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|I understand it a little differently
Written by Outi
(9/6/2009 1:18 p.m.)
in consequence of the missive, Confused., penned by Lex
I think Marianne is described to be as intelligent as Elinor (sensible and clever) but she does not stop to consider before she speaks or acts (every thing but prudent), she is impulsive almost to a fault.
I think JA quite cleverly describes Marianne as a teenager of 16. I especially enjoyed the part in Ch 8, here Marianne speaks of Col Brandon and about "older" women:
...if he were ever animated enough to be in love, must have long outlived every sensation of the kind. It is too ridiculous! When is a man to be safe from such wit, if age and infirmity will not protect him?"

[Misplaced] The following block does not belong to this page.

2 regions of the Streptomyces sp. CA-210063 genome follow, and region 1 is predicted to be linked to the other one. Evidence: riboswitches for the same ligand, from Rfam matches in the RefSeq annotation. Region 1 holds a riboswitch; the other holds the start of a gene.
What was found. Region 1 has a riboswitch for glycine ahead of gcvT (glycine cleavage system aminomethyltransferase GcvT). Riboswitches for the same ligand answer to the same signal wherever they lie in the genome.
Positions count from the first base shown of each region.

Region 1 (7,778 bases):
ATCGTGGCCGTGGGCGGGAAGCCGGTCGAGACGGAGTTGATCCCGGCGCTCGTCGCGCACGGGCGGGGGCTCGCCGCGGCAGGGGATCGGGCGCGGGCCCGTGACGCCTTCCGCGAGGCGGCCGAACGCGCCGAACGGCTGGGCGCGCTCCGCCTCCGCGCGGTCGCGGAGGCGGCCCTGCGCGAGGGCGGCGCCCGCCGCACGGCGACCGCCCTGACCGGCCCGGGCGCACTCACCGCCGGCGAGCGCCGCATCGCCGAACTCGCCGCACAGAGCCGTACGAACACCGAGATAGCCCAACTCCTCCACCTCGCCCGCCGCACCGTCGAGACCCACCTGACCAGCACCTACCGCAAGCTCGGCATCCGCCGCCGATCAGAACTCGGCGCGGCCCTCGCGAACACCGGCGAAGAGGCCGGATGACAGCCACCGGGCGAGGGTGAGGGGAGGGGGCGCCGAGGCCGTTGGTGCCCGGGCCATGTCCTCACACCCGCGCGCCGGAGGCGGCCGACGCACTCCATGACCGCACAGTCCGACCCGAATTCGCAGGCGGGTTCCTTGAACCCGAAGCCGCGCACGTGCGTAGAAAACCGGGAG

"Did not you hear him complain of the rheumatism? and is not that the commonest infirmity of declining life?"
"A woman of seven-and-twenty," said Marianne, after pausing a moment, "can never hope to feel or inspire affection again; and if her home be uncomfortable, or her fortune small, I can suppose that she might bring herself to submit to the offices of a nurse, for the sake of the provision and security of a wife. In his marrying such a woman, therefore, there would be nothing unsuitable. It would be a compact of convenience, and the world would be satisfied. In my eyes it would be no marriage at all, but that would be nothing. To me it would seem only a commercial exchange, in which each wished to be benefited at the expense of the other."
Oh, aren't these just the kinds of opinions you could hear from the mouth of any teenager nowadays, too! So funny!
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